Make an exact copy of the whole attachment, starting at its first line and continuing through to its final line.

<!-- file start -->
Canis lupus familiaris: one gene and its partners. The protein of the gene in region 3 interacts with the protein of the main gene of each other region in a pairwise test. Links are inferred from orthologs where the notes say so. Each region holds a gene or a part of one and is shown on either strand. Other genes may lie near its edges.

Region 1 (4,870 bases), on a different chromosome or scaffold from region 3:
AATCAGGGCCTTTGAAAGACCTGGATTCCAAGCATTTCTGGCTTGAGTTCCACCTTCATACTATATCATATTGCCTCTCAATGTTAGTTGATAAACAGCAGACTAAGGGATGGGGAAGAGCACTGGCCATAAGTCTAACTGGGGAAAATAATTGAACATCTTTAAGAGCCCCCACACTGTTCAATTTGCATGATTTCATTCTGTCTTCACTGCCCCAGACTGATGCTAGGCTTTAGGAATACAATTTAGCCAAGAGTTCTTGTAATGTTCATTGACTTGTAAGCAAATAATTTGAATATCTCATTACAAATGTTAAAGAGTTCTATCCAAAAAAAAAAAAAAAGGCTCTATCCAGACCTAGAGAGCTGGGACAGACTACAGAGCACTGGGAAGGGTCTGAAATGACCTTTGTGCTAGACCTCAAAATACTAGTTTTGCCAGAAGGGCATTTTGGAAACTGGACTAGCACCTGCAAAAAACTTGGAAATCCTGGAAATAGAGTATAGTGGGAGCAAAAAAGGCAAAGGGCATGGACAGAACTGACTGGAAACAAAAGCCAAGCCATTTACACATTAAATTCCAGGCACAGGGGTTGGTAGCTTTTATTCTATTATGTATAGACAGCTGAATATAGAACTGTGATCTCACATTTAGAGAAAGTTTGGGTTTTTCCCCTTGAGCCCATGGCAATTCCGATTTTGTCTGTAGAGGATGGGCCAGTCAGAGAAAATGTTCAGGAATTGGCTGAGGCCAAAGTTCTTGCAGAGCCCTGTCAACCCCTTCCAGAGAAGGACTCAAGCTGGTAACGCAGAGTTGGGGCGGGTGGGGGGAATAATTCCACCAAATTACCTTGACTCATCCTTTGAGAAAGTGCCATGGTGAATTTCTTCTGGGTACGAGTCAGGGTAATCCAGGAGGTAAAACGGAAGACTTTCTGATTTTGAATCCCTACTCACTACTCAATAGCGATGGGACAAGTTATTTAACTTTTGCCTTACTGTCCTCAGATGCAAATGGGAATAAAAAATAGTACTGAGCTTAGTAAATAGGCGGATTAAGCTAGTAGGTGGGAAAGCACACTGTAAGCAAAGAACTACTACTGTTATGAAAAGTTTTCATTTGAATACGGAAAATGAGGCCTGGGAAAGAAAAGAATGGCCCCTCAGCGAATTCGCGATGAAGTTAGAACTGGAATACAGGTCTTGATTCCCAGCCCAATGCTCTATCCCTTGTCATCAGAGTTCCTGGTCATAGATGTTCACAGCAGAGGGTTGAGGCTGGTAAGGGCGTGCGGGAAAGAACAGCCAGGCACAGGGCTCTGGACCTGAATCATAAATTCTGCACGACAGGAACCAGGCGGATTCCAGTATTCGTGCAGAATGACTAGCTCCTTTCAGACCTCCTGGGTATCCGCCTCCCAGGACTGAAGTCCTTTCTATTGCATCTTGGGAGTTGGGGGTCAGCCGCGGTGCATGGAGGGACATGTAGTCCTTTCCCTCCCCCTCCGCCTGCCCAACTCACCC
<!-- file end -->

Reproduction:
Canis lupus familiaris: one gene and its partners. The protein of the gene in region 3 interacts with the protein of the main gene of each other region in a pairwise test. Links are inferred from orthologs where the notes say so. Each region holds a gene or a part of one and is shown on either strand. Other genes may lie near its edges.

Region 1 (4,870 bases), on a different chromosome or scaffold from region 3:
AATCAGGGCCTTTGAAAGACCTGGATTCCAAGCATTTCTGGCTTGAGTTCCACCTTCATACTATATCATATTGCCTCTCAATGTTAGTTGATAAACAGCAGACTAAGGGATGGGGAAGAGCACTGGCCATAAGTCTAACTGGGGAAAATAATTGAACATCTTTAAGAGCCCCCACACTGTTCAATTTGCATGATTTCATTCTGTCTTCACTGCCCCAGACTGATGCTAGGCTTTAGGAATACAATTTAGCCAAGAGTTCTTGTAATGTTCATTGACTTGTAAGCAAATAATTTGAATATCTCATTACAAATGTTAAAGAGTTCTATCCAAAAAAAAAAAAAAAGGCTCTATCCAGACCTAGAGAGCTGGGACAGACTACAGAGCACTGGGAAGGGTCTGAAATGACCTTTGTGCTAGACCTCAAAATACTAGTTTTGCCAGAAGGGCATTTTGGAAACTGGACTAGCACCTGCAAAAAACTTGGAAATCCTGGAAATAGAGTATAGTGGGAGCAAAAAAGGCAAAGGGCATGGACAGAACTGACTGGAAACAAAAGCCAAGCCATTTACACATTAAATTCCAGGCACAGGGGTTGGTAGCTTTTATTCTATTATGTATAGACAGCTGAATATAGAACTGTGATCTCACATTTAGAGAAAGTTTGGGTTTTTCCCCTTGAGCCCATGGCAATTCCGATTTTGTCTGTAGAGGATGGGCCAGTCAGAGAAAATGTTCAGGAATTGGCTGAGGCCAAAGTTCTTGCAGAGCCCTGTCAACCCCTTCCAGAGAAGGACTCAAGCTGGTAACGCAGAGTTGGGGCGGGTGGGGGGAATAATTCCACCAAATTACCTTGACTCATCCTTTGAGAAAGTGCCATGGTGAATTTCTTCTGGGTACGAGTCAGGGTAATCCAGGAGGTAAAACGGAAGACTTTCTGATTTTGAATCCCTACTCACTACTCAATAGCGATGGGACAAGTTATTTAACTTTTGCCTTACTGTCCTCAGATGCAAATGGGAATAAAAAATAGTACTGAGCTTAGTAAATAGGCGGATTAAGCTAGTAGGTGGGAAAGCACACTGTAAGCAAAGAACTACTACTGTTATGAAAAGTTTTCATTTGAATACGGAAAATGAGGCCTGGGAAAGAAAAGAATGGCCCCTCAGCGAATTCGCGATGAAGTTAGAACTGGAATACAGGTCTTGATTCCCAGCCCAATGCTCTATCCCTTGTCATCAGAGTTCCTGGTCATAGATGTTCACAGCAGAGGGTTGAGGCTGGTAAGGGCGTGCGGGAAAGAACAGCCAGGCACAGGGCTCTGGACCTGAATCATAAATTCTGCACGACAGGAACCAGGCGGATTCCAGTATTCGTGCAGAATGACTAGCTCCTTTCAGACCTCCTGGGTATCCGCCTCCCAGGACTGAAGTCCTTTCTATTGCATCTTGGGAGTTGGGGGTCAGCCGCGGTGCATGGAGGGACATGTAGTCCTTTCCCTCCCCCTCCGCCTGCCCAACTCACCC